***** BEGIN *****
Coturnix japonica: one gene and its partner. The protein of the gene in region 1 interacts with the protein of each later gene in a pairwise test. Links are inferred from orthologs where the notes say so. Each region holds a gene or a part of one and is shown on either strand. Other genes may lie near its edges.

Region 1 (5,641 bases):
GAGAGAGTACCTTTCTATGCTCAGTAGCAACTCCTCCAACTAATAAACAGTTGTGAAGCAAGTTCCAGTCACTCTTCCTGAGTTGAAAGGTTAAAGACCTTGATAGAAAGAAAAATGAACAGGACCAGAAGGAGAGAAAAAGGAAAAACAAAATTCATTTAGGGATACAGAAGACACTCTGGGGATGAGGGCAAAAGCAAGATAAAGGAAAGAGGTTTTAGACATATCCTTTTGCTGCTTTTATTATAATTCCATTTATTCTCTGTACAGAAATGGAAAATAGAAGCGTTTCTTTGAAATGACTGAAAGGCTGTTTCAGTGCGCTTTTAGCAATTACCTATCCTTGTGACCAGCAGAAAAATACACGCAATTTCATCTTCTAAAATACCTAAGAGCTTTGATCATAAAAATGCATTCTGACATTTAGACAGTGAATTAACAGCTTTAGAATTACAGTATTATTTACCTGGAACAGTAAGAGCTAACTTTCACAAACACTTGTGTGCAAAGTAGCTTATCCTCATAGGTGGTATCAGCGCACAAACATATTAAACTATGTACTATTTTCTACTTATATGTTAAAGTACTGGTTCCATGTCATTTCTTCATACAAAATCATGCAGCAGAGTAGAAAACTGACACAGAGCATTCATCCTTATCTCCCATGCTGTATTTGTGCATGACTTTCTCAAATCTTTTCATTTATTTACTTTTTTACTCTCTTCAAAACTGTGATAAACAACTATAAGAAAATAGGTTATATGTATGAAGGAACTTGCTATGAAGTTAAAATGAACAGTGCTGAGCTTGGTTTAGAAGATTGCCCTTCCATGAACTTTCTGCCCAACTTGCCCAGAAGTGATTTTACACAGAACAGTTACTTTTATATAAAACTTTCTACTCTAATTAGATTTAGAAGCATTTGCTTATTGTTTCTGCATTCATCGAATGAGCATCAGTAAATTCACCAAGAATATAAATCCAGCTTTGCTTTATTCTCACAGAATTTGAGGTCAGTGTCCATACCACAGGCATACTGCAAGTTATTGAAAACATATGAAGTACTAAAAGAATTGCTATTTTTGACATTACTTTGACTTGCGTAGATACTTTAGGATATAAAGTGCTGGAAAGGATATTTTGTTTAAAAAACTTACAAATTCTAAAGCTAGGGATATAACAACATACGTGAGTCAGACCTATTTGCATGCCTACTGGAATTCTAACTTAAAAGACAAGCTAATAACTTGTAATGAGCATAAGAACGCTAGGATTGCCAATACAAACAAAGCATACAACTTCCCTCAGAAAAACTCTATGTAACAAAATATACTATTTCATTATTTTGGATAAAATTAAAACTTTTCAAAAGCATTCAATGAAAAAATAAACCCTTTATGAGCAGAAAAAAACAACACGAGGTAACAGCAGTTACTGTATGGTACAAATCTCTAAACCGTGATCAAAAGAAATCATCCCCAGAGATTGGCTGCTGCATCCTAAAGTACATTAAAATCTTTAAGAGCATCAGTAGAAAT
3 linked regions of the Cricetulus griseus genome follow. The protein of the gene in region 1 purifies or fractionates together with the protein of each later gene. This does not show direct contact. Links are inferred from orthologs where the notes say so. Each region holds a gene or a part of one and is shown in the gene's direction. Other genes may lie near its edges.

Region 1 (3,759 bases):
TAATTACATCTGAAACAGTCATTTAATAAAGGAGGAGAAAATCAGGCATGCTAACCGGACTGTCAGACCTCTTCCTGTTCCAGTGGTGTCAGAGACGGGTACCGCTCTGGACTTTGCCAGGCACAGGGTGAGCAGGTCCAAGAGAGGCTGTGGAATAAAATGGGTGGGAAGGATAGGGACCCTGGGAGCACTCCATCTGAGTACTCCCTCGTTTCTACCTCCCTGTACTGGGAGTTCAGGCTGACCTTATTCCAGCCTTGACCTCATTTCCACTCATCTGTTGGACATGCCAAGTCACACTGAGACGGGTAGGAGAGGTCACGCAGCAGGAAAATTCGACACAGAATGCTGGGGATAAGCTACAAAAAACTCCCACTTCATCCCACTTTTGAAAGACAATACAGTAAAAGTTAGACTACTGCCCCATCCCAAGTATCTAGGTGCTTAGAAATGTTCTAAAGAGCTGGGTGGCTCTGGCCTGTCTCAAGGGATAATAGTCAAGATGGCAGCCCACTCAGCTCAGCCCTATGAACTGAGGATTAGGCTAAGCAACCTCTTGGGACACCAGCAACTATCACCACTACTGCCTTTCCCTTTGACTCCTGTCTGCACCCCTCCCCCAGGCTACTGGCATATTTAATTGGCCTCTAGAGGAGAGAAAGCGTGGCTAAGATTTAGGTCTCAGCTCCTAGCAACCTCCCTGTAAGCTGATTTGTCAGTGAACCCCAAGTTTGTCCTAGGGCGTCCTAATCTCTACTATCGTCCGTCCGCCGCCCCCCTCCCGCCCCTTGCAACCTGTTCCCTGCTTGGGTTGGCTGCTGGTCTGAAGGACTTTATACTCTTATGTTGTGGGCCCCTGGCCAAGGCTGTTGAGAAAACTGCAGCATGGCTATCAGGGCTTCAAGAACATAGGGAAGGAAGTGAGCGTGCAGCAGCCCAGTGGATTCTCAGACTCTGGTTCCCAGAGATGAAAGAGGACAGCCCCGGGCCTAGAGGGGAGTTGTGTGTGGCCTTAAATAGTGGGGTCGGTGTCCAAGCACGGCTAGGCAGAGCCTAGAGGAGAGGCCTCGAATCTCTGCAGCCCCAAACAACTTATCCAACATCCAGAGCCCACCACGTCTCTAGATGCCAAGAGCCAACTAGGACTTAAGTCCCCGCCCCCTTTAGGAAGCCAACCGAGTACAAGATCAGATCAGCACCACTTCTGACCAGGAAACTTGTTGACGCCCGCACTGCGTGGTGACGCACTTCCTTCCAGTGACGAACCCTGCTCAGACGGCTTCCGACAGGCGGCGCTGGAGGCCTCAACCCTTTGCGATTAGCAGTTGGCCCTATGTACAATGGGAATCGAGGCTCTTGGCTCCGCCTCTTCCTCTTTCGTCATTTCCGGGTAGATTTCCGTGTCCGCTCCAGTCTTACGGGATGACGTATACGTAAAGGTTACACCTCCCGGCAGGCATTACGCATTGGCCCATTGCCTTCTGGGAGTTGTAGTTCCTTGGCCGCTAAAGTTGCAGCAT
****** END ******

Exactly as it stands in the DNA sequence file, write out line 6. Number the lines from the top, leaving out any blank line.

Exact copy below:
TAATTACATCTGAAACAGTCATTTAATAAAGGAGGAGAAAATCAGGCATGCTAACCGGACTGTCAGACCTCTTCCTGTTCCAGTGGTGTCAGAGACGGGTACCGCTCTGGACTTTGCCAGGCACAGGGTGAGCAGGTCCAAGAGAGGCTGTGGAATAAAATGGGTGGGAAGGATAGGGACCCTGGGAGCACTCCATCTGAGTACTCCCTCGTTTCTACCTCCCTGTACTGGGAGTTCAGGCTGACCTTATTCCAGCCTTGACCTCATTTCCACTCATCTGTTGGACATGCCAAGTCACACTGAGACGGGTAGGAGAGGTCACGCAGCAGGAAAATTCGACACAGAATGCTGGGGATAAGCTACAAAAAACTCCCACTTCATCCCACTTTTGAAAGACAATACAGTAAAAGTTAGACTACTGCCCCATCCCAAGTATCTAGGTGCTTAGAAATGTTCTAAAGAGCTGGGTGGCTCTGGCCTGTCTCAAGGGATAATAGTCAAGATGGCAGCCCACTCAGCTCAGCCCTATGAACTGAGGATTAGGCTAAGCAACCTCTTGGGACACCAGCAACTATCACCACTACTGCCTTTCCCTTTGACTCCTGTCTGCACCCCTCCCCCAGGCTACTGGCATATTTAATTGGCCTCTAGAGGAGAGAAAGCGTGGCTAAGATTTAGGTCTCAGCTCCTAGCAACCTCCCTGTAAGCTGATTTGTCAGTGAACCCCAAGTTTGTCCTAGGGCGTCCTAATCTCTACTATCGTCCGTCCGCCGCCCCCCTCCCGCCCCTTGCAACCTGTTCCCTGCTTGGGTTGGCTGCTGGTCTGAAGGACTTTATACTCTTATGTTGTGGGCCCCTGGCCAAGGCTGTTGAGAAAACTGCAGCATGGCTATCAGGGCTTCAAGAACATAGGGAAGGAAGTGAGCGTGCAGCAGCCCAGTGGATTCTCAGACTCTGGTTCCCAGAGATGAAAGAGGACAGCCCCGGGCCTAGAGGGGAGTTGTGTGTGGCCTTAAATAGTGGGGTCGGTGTCCAAGCACGGCTAGGCAGAGCCTAGAGGAGAGGCCTCGAATCTCTGCAGCCCCAAACAACTTATCCAACATCCAGAGCCCACCACGTCTCTAGATGCCAAGAGCCAACTAGGACTTAAGTCCCCGCCCCCTTTAGGAAGCCAACCGAGTACAAGATCAGATCAGCACCACTTCTGACCAGGAAACTTGTTGACGCCCGCACTGCGTGGTGACGCACTTCCTTCCAGTGACGAACCCTGCTCAGACGGCTTCCGACAGGCGGCGCTGGAGGCCTCAACCCTTTGCGATTAGCAGTTGGCCCTATGTACAATGGGAATCGAGGCTCTTGGCTCCGCCTCTTCCTCTTTCGTCATTTCCGGGTAGATTTCCGTGTCCGCTCCAGTCTTACGGGATGACGTATACGTAAAGGTTACACCTCCCGGCAGGCATTACGCATTGGCCCATTGCCTTCTGGGAGTTGTAGTTCCTTGGCCGCTAAAGTTGCAGCAT